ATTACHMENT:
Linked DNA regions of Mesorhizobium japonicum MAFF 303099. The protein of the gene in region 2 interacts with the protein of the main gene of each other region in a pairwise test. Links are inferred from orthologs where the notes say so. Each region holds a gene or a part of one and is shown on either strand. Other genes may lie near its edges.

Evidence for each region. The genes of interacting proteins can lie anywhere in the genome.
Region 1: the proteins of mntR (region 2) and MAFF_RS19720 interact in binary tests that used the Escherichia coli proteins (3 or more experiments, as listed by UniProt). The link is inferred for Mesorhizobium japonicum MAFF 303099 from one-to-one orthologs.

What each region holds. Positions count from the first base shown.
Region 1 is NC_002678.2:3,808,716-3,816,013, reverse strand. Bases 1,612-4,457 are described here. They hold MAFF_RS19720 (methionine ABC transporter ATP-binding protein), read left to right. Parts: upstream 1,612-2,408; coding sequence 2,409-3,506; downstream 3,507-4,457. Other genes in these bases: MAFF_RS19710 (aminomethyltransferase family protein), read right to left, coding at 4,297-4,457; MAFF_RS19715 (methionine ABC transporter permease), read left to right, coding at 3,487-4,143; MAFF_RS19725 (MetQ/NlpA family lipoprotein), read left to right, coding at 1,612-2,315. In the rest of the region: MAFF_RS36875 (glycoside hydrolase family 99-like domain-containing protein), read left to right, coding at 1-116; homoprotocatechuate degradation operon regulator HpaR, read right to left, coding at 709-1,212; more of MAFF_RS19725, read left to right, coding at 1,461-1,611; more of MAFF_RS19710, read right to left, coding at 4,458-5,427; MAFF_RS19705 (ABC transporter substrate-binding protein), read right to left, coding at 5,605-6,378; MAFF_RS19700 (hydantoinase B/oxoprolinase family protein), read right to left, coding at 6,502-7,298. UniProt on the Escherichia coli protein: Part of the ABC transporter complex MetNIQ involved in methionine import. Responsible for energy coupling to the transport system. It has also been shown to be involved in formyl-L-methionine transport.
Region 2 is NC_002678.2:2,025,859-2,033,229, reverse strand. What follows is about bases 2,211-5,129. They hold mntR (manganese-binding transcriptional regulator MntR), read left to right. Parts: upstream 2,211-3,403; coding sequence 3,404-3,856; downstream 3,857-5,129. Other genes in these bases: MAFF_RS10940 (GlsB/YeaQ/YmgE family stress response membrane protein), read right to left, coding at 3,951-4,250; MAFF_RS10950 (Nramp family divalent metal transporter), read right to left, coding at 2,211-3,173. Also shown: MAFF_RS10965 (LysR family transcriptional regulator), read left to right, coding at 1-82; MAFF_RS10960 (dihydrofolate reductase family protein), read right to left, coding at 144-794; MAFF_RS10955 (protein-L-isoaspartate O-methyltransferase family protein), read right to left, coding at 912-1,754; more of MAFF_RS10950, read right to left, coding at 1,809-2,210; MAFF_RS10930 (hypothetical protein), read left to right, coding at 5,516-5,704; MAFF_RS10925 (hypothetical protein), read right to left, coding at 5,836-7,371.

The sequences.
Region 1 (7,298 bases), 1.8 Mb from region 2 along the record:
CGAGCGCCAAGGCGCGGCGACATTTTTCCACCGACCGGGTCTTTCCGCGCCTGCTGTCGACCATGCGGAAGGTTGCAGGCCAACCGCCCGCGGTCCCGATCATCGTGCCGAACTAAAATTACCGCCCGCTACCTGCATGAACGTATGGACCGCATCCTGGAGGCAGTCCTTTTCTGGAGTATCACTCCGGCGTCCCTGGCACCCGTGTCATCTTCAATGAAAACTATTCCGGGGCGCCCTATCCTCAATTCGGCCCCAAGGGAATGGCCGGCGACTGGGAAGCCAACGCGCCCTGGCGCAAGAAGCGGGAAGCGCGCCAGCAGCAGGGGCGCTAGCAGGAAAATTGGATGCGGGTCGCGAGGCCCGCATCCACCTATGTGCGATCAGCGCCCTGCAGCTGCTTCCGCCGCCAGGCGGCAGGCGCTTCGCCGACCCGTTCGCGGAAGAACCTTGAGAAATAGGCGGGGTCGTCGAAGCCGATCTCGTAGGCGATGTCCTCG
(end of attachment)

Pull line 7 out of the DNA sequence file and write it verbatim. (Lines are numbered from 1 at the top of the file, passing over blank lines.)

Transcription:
The sequences.